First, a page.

Two days of training and then they're cut off, with no ability to ask questions, reach out for help or continue their education for their job on their own time.

Two days, that's it, for life...so do what you're told and argue later.


Two days? Got any evidence of that or are you just pulling numbers out of your ass?
 
2013-07-13 03:53:49 PM

hardinparamedic: Honestly, things like this don't surprise me. And it's a case of never attribute to malice what can be easily explained by stupidity. Cops are not lawyers.

It's why I tend to point out the place to argue a violation of your rights is not on the side of the road with the guy who did it, it's in a court room where you're about to get a check and a police station named after you as a settlement.


The cops should know the laws and how to obey them, but you are right in that it is the job of the court to correct them when they fark up.  The missing piece is that the cops that are repeat offenders are not evenly corrected depending on contractual issues, corruption, and incompetence.
 
2013-07-13 03:54:10 PM
Were the fingerprints white and powdery and was there also evidence of someone trying to lick them?

Not that I'd know...
 
2013-07-13 03:57:07 PM
However, that same court has upheld the right for cops to write "Wash Me" in the dust of particularly dirty cars.
 
2013-07-13 03:57:48 PM

Testiclaw: ...and each cop is an island, without any ability to call other officers, supervisors, or reference various guides, nor do they have access to any devices in their car that can reach the web.

Two days of training and then they're cut off, with no ability to ask questions, reach out for help or continue their education for their job on their own time.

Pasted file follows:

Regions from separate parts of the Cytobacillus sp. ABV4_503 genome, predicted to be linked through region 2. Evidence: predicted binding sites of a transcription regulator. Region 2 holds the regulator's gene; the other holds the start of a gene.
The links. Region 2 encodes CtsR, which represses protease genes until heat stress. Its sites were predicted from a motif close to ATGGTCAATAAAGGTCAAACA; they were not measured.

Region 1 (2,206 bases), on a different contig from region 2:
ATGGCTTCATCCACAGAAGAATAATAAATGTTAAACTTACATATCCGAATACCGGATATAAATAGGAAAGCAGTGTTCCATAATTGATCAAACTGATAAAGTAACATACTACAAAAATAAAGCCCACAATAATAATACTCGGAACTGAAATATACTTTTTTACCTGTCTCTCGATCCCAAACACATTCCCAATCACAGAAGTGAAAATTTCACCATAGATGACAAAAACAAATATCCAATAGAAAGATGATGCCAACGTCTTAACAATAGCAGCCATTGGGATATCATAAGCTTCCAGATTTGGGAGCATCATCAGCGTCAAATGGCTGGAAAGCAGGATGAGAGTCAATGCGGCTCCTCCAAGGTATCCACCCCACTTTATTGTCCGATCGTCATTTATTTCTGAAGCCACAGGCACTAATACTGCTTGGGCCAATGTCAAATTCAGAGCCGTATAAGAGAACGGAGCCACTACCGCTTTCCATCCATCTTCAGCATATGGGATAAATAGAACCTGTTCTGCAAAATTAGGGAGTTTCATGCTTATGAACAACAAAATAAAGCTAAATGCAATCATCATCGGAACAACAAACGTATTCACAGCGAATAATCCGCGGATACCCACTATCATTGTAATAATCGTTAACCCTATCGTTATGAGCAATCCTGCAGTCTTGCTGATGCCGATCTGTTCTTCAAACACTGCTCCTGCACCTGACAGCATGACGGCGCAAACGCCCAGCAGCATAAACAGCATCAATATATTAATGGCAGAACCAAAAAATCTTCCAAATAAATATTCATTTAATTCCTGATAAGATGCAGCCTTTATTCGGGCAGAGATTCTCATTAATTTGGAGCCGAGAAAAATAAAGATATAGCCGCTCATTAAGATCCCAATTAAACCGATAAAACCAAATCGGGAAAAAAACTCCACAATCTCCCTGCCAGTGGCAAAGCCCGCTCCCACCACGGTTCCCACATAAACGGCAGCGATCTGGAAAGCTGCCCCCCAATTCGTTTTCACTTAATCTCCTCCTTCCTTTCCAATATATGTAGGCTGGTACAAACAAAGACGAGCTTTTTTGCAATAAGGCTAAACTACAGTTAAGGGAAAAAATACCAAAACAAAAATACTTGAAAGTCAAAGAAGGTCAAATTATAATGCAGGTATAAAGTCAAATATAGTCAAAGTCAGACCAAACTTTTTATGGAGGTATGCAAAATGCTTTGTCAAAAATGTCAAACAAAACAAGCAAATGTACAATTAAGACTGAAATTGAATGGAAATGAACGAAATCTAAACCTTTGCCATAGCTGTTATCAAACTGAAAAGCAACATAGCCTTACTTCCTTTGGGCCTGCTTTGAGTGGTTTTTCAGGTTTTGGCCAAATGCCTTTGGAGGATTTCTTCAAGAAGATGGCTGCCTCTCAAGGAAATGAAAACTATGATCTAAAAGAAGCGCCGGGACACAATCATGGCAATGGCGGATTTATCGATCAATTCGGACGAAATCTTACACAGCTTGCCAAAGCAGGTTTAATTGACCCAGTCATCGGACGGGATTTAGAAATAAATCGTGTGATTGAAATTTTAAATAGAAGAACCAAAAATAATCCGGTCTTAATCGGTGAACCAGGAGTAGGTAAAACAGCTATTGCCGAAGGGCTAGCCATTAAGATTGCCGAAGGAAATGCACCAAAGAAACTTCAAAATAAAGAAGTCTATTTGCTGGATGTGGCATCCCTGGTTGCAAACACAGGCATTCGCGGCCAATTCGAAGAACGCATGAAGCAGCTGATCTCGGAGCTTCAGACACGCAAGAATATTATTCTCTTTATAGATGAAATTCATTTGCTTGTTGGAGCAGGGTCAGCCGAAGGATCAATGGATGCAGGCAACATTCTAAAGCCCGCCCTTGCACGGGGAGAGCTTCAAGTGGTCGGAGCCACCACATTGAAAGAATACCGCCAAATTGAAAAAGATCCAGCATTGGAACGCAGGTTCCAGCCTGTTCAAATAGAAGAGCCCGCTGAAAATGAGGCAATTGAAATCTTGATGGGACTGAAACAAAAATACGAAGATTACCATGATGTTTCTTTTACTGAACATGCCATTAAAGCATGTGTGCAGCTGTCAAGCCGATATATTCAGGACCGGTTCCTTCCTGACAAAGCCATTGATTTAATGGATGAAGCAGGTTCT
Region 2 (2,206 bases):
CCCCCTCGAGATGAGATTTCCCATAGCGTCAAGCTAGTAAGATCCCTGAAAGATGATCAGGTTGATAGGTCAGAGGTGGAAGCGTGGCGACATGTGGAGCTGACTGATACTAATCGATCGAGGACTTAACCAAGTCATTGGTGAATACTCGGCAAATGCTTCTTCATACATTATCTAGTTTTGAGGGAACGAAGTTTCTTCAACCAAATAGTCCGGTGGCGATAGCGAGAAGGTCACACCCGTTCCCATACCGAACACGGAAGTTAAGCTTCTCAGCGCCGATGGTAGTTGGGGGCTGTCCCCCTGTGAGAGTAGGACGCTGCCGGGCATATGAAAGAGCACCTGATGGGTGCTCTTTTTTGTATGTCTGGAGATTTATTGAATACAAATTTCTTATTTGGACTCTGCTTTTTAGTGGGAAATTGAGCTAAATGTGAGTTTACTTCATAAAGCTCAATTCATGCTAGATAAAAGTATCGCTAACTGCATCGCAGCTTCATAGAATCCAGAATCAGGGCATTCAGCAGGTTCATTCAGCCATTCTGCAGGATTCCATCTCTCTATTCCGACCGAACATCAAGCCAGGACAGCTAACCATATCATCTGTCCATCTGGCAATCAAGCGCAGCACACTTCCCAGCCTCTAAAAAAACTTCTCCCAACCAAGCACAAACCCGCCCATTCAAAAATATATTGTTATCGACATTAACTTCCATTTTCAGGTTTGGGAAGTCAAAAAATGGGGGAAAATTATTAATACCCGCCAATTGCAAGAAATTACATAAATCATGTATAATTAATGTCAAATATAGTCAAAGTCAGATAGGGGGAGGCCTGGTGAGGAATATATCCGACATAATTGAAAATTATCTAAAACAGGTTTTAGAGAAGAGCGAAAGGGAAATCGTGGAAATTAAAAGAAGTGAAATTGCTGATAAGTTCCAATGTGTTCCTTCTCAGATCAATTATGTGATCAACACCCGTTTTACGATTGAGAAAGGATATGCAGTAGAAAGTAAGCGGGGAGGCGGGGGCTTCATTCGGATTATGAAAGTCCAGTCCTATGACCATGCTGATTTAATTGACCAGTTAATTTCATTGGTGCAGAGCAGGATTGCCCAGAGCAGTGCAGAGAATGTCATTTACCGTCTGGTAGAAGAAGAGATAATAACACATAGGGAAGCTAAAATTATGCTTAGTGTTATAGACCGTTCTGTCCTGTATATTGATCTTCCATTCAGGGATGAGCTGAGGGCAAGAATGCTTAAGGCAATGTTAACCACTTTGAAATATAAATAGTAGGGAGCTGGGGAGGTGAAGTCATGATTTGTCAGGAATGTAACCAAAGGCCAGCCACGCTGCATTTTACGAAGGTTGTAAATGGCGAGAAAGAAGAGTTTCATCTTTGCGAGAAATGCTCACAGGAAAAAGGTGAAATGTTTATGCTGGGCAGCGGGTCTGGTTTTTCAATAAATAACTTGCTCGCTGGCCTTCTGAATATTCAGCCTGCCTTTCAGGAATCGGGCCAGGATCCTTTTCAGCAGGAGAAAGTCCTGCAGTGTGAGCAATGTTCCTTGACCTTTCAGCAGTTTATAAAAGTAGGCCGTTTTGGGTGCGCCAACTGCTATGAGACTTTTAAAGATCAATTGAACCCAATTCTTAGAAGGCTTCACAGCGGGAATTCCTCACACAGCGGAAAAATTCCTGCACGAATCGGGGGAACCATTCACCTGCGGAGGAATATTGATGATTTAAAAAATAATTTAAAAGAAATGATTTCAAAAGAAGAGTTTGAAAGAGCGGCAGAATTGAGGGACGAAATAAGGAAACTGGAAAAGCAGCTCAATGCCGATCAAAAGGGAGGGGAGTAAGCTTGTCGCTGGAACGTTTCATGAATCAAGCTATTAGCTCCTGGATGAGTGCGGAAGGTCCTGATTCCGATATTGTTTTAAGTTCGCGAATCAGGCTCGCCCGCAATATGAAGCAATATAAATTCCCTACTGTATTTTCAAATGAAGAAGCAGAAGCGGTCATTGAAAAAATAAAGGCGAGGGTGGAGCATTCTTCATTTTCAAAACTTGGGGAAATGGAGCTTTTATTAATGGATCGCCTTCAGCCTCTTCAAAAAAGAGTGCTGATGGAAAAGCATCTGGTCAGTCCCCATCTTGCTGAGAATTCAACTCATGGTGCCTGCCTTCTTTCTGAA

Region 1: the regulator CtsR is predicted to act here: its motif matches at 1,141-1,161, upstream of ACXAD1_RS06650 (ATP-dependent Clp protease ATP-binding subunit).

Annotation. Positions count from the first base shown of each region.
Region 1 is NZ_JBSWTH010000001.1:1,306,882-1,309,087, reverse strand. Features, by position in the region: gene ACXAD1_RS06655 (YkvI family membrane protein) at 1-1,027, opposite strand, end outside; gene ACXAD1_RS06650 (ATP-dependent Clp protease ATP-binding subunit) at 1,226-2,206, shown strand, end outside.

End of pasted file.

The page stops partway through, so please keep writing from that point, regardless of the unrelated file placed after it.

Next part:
Your assumption is that this behavior is limited to cops. There are EMTs out there that will still treat everything the same way they did in 1985. There are doctors out there who will still send every kid they touch to a children's hospital hours away. You're talking about Type A personalities and people who may not have a desire to be educated beyond what they HAVE to do. Not everyone seeks to be exceptional in their job.

I'm getting the feeling you also don't think I see a problem with this because I'm pointing out, or see a problem with the system we have which allows these people to thrive in Law Enforcement.

Testiclaw: so do what you're told and argue later.


Point of order. Do you think Officer Friendly McDickbag cares about your through knowledge of your civil rights under the law of the United States and the Constitution and the fact that you're breaking it. Or do you think you can actually convince the people he calls out there that you didn't just do x-act he made up to justify beating you to a pulp because you dare questioned his authority? Again, you're dealing with a TYpe A, aggressive personality who really doesn't give a shiat about you. That was the point that was made by that statement. The side of the road is not the place to try to hold someone like that accountable, especially when you have no evidence on your side of the story. It's not a justification or an excuse, it's an observation based on the fact that at that place and time, no matter what, you're going to lose - and maybe in a big, life-altering way.